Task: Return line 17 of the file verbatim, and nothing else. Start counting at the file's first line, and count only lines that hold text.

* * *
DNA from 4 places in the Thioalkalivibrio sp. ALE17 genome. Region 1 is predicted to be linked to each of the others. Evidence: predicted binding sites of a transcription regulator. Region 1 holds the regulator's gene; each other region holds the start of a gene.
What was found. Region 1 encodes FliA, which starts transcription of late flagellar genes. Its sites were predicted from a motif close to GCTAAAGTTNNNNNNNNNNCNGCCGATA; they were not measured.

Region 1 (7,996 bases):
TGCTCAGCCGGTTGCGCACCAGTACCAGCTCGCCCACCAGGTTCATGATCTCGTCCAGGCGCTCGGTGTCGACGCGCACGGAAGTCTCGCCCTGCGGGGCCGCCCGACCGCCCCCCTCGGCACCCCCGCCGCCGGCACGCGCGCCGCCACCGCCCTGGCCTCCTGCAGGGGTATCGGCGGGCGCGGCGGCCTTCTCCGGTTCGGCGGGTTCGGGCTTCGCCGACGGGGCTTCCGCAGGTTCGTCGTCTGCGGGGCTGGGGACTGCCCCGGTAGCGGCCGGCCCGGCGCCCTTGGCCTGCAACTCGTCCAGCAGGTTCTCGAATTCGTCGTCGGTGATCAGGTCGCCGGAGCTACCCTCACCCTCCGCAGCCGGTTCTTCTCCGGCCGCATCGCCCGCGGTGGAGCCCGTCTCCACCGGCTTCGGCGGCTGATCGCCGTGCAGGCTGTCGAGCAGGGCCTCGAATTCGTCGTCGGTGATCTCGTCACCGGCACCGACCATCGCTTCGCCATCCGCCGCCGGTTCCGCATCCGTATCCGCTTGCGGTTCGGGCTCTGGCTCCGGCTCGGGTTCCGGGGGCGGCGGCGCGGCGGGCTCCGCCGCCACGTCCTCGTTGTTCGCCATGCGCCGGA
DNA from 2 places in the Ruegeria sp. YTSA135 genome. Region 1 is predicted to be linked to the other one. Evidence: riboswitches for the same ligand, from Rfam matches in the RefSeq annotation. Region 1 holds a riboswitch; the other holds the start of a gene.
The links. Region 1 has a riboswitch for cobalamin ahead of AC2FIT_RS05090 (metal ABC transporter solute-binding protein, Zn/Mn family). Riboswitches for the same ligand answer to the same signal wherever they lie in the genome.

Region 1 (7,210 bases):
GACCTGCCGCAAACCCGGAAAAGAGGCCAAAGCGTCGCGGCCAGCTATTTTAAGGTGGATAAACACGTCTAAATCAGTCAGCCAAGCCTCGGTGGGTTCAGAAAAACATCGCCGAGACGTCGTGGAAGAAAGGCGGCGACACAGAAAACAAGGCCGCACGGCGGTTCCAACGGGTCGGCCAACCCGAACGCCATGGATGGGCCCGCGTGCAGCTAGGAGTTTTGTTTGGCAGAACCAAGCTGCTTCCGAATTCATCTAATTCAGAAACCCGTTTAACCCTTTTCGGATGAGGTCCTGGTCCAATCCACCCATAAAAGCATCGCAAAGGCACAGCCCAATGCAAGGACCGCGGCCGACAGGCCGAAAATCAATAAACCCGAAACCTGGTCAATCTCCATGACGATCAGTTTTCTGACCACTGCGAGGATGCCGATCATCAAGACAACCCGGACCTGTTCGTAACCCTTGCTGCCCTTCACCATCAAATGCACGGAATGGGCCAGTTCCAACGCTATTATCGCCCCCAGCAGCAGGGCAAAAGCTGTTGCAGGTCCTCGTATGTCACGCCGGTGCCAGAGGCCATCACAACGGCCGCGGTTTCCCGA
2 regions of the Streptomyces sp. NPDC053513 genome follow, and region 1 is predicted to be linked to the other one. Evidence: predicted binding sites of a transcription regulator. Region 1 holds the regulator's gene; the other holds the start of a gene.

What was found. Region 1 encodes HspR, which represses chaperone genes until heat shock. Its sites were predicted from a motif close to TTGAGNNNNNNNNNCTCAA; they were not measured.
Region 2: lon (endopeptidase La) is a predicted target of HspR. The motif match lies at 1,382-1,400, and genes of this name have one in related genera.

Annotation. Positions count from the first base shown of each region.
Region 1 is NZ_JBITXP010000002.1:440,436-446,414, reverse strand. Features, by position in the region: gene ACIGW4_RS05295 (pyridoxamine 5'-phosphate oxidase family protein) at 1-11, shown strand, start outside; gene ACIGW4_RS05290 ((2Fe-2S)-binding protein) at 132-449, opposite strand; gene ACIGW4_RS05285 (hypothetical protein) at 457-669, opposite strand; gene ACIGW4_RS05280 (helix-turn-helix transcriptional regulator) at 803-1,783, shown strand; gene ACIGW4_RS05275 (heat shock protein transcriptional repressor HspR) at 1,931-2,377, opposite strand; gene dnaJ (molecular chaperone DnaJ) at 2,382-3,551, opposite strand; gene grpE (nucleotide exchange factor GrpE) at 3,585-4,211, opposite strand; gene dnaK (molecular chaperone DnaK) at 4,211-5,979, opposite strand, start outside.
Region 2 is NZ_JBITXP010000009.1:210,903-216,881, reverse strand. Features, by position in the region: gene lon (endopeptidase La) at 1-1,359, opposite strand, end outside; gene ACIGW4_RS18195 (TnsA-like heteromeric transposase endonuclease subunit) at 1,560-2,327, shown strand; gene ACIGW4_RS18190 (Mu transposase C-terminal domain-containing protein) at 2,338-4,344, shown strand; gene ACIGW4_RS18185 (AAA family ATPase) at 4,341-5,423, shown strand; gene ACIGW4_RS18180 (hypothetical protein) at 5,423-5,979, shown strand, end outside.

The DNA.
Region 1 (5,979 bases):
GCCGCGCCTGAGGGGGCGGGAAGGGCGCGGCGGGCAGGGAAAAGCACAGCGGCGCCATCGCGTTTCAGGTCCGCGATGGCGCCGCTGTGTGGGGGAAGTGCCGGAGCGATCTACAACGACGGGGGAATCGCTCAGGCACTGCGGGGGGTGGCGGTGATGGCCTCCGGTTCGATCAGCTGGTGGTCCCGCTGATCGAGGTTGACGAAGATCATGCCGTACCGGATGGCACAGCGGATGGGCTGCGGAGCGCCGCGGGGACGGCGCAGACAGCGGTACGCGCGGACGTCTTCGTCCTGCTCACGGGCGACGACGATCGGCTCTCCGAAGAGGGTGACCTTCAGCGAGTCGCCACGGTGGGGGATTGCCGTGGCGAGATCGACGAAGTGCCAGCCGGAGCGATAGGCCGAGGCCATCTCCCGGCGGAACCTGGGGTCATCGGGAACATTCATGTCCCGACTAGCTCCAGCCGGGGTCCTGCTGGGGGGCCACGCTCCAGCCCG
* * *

GCCGCGCCTGAGGGGGCGGGAAGGGCGCGGCGGGCAGGGAAAAGCACAGCGGCGCCATCGCGTTTCAGGTCCGCGATGGCGCCGCTGTGTGGGGGAAGTGCCGGAGCGATCTACAACGACGGGGGAATCGCTCAGGCACTGCGGGGGGTGGCGGTGATGGCCTCCGGTTCGATCAGCTGGTGGTCCCGCTGATCGAGGTTGACGAAGATCATGCCGTACCGGATGGCACAGCGGATGGGCTGCGGAGCGCCGCGGGGACGGCGCAGACAGCGGTACGCGCGGACGTCTTCGTCCTGCTCACGGGCGACGACGATCGGCTCTCCGAAGAGGGTGACCTTCAGCGAGTCGCCACGGTGGGGGATTGCCGTGGCGAGATCGACGAAGTGCCAGCCGGAGCGATAGGCCGAGGCCATCTCCCGGCGGAACCTGGGGTCATCGGGAACATTCATGTCCCGACTAGCTCCAGCCGGGGTCCTGCTGGGGGGCCACGCTCCAGCCCG